The late African American pastor Gardner C. Taylor once spoke of Jesus’ crucifixion as unmasking sin. This unmasking is the work with Jesus had come to earth to perform.
In John 17:4, Jesus prays to the Father, saying, “I have glorified thee on earth: I have finished the work which thou gavest me to do.”
Soon afterward, Jesus, on the cross, “waded out into the cold rushing river of death,” Taylor said. “As he nears the other side there is a cry on his lips, ‘It is finished,” and with that shout he passes from mortal sight. So he was claiming completion at the very end. What does it mean?”
The great Brooklyn pastor answers the question. “In his life and in his death Jesus unmasks sin forever for what it is. He finished that task.”
Throughout human history, sin has deceived humanity. Taylor:
Sin has always looked like something beautiful. It wears alluring garments and seems so light-hearted. Sin has always deceived men and women because it seems so nice, so harmless, so festive. It appears beautiful and stylish. There is a smile on its face, inviting, welcoming. It seems gentle, so sophisticated, so fashionable. It has ever thus deceived people. Jesus at Calvary snatched the mask from evil and exposed it for what it is.
Taylor notes that the masks of sin we wear are not only personal; they are social. (The exact date of this sermon is unknown, but it aired on NBC’s “Radio Vespers Hour” in 1959, 1969, or 1970, according to Edward Taylor.)
“We, in this land have posed as a most civilized and gentle people whose only concerns are law and order.” Taylor said much of the anger and bitterness in America at the time was due to the resentment many feel because “events have forced us to show an ugly racism, a terrifying streak of cruelty, and a sick suspicion” regarding the institutions and leaders of society.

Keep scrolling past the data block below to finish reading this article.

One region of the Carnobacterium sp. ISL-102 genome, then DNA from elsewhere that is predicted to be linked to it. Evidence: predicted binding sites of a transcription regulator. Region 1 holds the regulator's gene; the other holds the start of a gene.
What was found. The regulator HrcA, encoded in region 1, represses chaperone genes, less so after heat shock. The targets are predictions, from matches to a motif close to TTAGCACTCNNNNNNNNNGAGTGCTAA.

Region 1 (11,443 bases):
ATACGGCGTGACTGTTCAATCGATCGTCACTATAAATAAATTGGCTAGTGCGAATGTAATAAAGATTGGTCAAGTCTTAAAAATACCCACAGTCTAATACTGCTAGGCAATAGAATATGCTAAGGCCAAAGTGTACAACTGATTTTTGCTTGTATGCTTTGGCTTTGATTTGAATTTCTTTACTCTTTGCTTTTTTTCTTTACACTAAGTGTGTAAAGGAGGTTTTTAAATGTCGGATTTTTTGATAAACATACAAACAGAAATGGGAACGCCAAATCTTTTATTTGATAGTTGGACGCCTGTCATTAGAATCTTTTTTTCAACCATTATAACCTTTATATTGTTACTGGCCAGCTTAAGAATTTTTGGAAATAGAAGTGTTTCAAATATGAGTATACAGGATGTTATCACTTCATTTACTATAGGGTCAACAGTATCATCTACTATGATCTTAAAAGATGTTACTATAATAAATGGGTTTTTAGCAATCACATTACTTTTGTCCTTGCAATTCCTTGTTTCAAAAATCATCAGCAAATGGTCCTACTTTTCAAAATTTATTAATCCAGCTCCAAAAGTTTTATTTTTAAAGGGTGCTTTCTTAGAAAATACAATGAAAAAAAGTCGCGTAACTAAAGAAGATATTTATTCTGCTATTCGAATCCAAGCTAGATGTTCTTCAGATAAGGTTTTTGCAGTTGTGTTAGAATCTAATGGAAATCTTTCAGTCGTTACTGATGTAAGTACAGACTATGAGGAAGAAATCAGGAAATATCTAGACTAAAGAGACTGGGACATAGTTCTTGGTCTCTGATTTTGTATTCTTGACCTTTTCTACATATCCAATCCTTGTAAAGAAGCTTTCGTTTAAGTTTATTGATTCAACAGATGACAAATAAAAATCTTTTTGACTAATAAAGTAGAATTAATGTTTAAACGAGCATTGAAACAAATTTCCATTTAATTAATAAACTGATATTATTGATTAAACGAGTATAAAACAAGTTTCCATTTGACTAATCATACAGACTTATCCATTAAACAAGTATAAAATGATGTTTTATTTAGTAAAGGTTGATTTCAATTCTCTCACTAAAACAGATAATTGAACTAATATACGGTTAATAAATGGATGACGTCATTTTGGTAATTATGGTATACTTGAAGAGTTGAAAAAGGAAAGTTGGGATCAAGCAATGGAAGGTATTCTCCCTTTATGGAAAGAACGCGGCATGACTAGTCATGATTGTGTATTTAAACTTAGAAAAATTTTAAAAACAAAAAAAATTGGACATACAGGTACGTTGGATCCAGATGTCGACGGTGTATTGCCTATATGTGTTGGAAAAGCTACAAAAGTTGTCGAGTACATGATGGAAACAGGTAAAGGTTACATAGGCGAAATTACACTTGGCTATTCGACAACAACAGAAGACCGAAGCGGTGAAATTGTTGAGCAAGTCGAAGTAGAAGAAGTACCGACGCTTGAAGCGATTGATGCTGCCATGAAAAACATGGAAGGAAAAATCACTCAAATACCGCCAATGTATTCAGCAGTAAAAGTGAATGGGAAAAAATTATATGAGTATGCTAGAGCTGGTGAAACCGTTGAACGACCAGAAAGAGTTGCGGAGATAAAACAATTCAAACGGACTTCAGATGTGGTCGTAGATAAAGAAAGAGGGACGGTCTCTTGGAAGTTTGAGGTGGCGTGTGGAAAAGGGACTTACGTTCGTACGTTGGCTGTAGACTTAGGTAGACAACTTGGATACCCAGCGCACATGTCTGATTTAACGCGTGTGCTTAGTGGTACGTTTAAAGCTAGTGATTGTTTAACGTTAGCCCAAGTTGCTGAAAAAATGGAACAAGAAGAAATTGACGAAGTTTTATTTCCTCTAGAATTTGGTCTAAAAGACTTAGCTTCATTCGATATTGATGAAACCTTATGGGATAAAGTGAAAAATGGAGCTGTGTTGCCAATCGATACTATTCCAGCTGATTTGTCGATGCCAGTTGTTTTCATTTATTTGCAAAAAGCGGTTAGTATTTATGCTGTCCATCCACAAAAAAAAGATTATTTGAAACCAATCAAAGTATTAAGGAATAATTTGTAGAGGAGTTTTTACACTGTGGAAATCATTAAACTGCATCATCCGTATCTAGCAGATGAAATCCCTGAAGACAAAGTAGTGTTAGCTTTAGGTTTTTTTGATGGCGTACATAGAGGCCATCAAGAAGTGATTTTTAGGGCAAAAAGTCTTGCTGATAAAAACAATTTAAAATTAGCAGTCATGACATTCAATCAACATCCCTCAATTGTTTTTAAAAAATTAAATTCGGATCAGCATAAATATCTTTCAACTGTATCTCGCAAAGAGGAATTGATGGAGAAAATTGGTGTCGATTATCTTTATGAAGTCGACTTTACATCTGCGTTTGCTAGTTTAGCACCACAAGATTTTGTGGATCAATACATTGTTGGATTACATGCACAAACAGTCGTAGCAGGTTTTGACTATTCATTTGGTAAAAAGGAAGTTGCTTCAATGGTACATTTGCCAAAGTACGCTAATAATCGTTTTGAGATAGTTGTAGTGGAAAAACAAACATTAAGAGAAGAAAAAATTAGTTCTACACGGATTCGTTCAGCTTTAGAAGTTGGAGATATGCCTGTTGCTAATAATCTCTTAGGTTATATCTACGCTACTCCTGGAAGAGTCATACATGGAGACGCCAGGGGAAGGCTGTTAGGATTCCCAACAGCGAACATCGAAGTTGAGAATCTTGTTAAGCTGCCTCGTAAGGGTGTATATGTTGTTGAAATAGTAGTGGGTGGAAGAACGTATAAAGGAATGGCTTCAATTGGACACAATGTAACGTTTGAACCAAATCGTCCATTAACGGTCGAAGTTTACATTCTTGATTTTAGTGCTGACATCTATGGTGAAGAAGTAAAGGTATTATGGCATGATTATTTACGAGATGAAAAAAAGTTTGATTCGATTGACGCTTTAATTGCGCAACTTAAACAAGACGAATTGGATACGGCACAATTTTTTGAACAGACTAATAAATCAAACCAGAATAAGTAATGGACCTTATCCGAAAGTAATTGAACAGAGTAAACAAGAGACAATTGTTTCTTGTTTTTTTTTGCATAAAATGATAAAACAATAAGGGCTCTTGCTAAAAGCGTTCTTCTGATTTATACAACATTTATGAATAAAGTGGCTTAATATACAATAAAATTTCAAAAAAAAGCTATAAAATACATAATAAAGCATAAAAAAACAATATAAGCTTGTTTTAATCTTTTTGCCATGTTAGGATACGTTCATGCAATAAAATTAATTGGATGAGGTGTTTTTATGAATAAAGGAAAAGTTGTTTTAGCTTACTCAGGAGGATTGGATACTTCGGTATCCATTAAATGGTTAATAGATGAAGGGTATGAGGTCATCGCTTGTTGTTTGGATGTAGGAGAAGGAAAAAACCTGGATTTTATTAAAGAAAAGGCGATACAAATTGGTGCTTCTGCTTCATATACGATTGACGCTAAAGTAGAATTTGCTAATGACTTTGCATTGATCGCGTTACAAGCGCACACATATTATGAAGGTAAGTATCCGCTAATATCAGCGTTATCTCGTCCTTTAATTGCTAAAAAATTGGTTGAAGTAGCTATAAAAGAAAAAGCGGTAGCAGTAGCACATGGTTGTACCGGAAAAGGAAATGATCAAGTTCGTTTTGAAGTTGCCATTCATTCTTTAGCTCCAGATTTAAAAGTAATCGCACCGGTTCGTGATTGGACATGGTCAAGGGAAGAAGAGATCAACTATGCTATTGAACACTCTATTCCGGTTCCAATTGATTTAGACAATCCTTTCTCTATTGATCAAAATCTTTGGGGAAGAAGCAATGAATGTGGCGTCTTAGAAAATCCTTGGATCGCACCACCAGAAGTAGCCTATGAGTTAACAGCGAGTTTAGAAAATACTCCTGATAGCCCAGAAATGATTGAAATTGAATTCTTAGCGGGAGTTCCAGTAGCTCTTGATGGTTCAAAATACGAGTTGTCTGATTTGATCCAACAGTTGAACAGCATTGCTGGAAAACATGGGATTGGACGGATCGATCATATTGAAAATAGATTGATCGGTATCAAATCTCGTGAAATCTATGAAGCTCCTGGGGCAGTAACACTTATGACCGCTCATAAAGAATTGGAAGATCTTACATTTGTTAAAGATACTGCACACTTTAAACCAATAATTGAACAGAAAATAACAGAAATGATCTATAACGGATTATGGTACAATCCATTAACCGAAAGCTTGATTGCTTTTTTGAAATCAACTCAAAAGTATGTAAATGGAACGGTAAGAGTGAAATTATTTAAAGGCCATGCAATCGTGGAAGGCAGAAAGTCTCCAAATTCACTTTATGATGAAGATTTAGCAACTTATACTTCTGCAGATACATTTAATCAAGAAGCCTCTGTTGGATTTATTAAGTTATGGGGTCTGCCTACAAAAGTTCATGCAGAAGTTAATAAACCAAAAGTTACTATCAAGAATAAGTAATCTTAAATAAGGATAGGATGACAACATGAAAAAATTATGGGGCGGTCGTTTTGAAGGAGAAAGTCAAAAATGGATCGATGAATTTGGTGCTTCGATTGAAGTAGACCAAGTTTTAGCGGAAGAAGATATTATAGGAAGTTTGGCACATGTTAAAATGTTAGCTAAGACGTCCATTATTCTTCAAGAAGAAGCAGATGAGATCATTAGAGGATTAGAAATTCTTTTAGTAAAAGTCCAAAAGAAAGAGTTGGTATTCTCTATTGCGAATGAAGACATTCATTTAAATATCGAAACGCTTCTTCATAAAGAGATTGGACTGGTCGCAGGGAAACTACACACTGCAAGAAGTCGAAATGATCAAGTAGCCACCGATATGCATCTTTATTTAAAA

In other words, the events occurring in America at the time -- presumably racial discord -- revealed the deep sin at work in society and the distrust and resentment it caused.
The ultimate unmasking of sin both personal and societal occurred in Jesus’ death centuries before -- the event that revealed sin and its consequence. But the all important resurrection occurred on the following Sunday providing deliverance from the death of sin. We are not stuck on Good Friday. We joyously move to Easter.
So, we linger on Good Friday in our thoughts and prayers because our masks can finally be laid aside. But, make no mistake, Easter is the great celebration. We have faced death and discovered a Savior who delivers.
(Gardner C. Taylor’s sermon, “A Completed Task,” is included in volume one of The Words of Gardner Taylor, compiled by Edward L. Taylor. The above quotes are taken from this volume.)